by Danna Hobart

Born so beautifully flawed,
like crackleware
before your first breath;
you hit the wall on that birthday.

Eyes like marbles baked and chilled
saw the world with wonder,
but mother greeted you —
like a cat with her back arched.

Encircled with rules —
like antique bottles
not to be broken —
you cringe at the sound of their clinking,
and any movement or growth topples them.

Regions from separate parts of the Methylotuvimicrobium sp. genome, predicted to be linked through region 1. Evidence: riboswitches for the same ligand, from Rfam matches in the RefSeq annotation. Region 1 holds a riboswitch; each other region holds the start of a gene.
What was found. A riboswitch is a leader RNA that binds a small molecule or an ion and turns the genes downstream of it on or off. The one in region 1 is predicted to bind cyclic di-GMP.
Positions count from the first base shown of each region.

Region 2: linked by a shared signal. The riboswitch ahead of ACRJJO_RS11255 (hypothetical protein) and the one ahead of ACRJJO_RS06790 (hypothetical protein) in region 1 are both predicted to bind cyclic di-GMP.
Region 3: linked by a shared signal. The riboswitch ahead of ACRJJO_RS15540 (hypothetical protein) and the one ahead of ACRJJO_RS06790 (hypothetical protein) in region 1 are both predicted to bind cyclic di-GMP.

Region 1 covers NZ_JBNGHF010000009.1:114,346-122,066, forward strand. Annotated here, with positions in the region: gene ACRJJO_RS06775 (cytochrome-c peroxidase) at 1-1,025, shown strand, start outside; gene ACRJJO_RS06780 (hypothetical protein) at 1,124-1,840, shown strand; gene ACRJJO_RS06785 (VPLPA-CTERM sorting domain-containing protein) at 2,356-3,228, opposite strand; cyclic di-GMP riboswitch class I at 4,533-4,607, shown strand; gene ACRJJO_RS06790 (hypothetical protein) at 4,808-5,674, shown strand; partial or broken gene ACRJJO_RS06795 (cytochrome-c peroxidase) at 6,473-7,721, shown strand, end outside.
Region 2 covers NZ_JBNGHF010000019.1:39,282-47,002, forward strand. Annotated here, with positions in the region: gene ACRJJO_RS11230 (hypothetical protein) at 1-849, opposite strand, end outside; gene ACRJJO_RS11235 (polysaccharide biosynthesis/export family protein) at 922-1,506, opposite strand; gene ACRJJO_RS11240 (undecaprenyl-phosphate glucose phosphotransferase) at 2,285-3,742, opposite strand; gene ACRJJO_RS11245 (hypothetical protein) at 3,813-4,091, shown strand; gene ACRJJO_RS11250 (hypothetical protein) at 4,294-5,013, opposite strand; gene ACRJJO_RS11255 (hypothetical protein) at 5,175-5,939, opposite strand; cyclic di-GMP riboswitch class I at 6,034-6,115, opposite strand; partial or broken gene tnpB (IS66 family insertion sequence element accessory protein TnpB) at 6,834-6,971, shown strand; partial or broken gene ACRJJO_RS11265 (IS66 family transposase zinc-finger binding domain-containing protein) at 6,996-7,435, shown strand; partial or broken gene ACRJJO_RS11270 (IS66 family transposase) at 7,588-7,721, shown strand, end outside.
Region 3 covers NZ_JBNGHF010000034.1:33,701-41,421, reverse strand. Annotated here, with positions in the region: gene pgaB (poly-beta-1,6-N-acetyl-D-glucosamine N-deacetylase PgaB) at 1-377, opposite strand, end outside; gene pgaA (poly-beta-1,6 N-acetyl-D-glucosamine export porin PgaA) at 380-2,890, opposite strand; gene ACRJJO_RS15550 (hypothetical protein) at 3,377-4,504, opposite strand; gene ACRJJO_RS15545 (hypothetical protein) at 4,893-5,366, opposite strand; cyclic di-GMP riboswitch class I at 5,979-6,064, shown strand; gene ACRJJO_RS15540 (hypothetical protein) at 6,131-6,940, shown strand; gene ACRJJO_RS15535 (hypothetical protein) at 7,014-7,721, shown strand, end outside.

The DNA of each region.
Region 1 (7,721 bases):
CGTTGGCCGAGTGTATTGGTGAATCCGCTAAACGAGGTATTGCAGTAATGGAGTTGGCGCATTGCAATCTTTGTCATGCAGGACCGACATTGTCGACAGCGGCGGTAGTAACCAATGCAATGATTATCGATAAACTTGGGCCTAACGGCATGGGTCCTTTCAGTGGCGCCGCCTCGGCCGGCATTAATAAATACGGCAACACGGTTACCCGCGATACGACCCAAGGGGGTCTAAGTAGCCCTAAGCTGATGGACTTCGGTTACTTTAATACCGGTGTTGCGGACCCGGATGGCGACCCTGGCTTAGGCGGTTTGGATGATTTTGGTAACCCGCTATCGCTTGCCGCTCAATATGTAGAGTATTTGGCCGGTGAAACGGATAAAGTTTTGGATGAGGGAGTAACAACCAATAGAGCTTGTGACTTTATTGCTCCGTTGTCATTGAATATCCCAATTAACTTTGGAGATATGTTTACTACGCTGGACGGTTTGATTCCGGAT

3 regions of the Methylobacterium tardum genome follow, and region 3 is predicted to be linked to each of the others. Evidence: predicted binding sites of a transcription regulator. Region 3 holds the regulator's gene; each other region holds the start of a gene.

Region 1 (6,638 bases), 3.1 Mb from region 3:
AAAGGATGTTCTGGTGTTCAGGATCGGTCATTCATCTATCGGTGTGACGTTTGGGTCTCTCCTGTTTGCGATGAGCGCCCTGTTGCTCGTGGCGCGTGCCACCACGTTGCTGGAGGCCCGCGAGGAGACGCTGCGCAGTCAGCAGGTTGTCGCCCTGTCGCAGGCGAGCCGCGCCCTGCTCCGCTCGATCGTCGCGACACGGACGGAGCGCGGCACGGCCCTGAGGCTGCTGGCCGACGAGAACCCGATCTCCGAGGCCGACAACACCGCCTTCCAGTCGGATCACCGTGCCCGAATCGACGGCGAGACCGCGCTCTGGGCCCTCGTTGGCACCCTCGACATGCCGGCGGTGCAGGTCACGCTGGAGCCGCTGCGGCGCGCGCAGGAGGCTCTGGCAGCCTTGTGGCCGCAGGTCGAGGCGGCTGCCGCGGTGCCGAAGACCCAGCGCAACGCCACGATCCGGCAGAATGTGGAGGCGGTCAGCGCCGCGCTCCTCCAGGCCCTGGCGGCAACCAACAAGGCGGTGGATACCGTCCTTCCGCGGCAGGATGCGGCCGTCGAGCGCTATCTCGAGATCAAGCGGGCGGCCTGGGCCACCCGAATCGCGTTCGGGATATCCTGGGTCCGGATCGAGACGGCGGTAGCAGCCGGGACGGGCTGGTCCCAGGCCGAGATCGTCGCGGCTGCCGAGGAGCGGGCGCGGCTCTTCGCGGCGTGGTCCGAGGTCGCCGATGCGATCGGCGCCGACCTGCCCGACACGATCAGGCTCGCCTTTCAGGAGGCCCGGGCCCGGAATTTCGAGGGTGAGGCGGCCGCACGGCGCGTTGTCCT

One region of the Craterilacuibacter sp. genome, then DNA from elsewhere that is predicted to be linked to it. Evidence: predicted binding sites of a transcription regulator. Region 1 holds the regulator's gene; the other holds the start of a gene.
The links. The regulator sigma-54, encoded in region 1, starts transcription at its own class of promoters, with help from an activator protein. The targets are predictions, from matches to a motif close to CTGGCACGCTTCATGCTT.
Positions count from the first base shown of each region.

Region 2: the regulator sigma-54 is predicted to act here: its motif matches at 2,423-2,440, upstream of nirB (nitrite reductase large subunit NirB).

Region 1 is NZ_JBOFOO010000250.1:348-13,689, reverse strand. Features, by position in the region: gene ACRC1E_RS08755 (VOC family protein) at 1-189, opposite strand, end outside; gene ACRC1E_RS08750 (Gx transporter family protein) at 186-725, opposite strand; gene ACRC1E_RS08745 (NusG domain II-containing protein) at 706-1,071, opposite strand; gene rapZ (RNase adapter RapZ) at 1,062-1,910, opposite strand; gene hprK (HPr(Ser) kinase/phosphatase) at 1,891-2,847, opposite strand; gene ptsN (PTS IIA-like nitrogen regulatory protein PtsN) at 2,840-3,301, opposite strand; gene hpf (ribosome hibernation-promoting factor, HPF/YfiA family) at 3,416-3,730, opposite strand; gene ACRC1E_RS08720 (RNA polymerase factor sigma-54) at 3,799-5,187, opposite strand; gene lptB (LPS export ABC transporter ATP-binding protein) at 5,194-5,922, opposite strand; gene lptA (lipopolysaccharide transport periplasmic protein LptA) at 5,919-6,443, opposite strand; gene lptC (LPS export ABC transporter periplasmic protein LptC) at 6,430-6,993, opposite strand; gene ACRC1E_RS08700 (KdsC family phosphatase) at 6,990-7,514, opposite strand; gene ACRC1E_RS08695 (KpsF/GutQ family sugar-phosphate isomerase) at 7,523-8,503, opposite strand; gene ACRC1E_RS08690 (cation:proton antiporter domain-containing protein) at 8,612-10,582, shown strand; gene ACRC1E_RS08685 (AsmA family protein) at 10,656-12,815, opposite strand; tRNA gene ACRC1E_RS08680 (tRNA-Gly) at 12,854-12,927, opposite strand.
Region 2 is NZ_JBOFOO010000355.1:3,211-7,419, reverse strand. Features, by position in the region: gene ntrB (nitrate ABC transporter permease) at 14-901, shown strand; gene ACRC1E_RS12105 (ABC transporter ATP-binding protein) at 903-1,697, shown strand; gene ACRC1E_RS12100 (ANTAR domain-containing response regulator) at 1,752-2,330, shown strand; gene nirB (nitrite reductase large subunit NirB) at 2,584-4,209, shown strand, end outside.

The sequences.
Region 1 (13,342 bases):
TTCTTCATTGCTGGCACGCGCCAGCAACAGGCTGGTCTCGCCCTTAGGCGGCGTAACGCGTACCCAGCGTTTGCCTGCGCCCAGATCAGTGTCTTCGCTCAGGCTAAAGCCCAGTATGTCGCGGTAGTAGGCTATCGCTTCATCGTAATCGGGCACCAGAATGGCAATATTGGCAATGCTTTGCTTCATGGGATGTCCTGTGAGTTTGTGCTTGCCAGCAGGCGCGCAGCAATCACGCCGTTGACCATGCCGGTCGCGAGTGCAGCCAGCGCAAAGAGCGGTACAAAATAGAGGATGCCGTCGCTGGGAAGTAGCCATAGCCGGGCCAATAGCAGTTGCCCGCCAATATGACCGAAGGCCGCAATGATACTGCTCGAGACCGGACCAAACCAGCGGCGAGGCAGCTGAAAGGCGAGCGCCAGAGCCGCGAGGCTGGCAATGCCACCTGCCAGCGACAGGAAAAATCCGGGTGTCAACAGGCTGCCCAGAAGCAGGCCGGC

Try to climb
over broken and splintered glass
reaching out
not knowing what you’re reaching for
your chin dips and suspicious eyes follow you.

Hungry for kindness,
you follow anybody who
scratches behind your ears,
only to be kicked aside
as the door slams.

Tomorrow is uncertain
as a Vegas card game;
do you hold at 17?
Or cross your fingers
and take another card?

IMAGE: Blackjack hand 17.

ABOUT THE AUTHOR: Danna Hobart lives in California. Her poetry has been published in Events Quarterly, Problem Child, Zygote in my Coffee, Cadenza, Ink Poet, Ink Angels, Feeling Is First, and other anthologies.